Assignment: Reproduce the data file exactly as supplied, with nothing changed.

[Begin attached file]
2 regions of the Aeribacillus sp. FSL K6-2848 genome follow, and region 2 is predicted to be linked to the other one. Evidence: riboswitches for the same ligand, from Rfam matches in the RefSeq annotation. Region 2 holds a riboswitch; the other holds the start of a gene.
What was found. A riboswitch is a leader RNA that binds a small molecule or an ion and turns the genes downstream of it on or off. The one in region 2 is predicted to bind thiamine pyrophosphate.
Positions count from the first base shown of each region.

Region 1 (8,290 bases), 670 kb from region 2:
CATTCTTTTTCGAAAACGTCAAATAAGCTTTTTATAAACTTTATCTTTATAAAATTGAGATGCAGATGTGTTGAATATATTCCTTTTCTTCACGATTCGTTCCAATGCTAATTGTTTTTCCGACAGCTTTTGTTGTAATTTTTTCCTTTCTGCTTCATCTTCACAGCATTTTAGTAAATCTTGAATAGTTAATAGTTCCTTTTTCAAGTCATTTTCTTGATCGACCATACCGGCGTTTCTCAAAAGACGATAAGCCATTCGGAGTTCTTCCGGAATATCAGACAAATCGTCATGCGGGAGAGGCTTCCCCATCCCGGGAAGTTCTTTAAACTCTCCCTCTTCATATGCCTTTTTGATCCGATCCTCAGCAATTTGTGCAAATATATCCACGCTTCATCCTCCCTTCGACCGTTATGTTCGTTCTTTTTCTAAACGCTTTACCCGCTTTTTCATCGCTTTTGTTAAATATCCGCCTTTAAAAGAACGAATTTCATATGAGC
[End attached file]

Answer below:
2 regions of the Aeribacillus sp. FSL K6-2848 genome follow, and region 2 is predicted to be linked to the other one. Evidence: riboswitches for the same ligand, from Rfam matches in the RefSeq annotation. Region 2 holds a riboswitch; the other holds the start of a gene.
What was found. A riboswitch is a leader RNA that binds a small molecule or an ion and turns the genes downstream of it on or off. The one in region 2 is predicted to bind thiamine pyrophosphate.
Positions count from the first base shown of each region.

Region 1 (8,290 bases), 670 kb from region 2:
CATTCTTTTTCGAAAACGTCAAATAAGCTTTTTATAAACTTTATCTTTATAAAATTGAGATGCAGATGTGTTGAATATATTCCTTTTCTTCACGATTCGTTCCAATGCTAATTGTTTTTCCGACAGCTTTTGTTGTAATTTTTTCCTTTCTGCTTCATCTTCACAGCATTTTAGTAAATCTTGAATAGTTAATAGTTCCTTTTTCAAGTCATTTTCTTGATCGACCATACCGGCGTTTCTCAAAAGACGATAAGCCATTCGGAGTTCTTCCGGAATATCAGACAAATCGTCATGCGGGAGAGGCTTCCCCATCCCGGGAAGTTCTTTAAACTCTCCCTCTTCATATGCCTTTTTGATCCGATCCTCAGCAATTTGTGCAAATATATCCACGCTTCATCCTCCCTTCGACCGTTATGTTCGTTCTTTTTCTAAACGCTTTACCCGCTTTTTCATCGCTTTTGTTAAATATCCGCCTTTAAAAGAACGAATTTCATATGAGC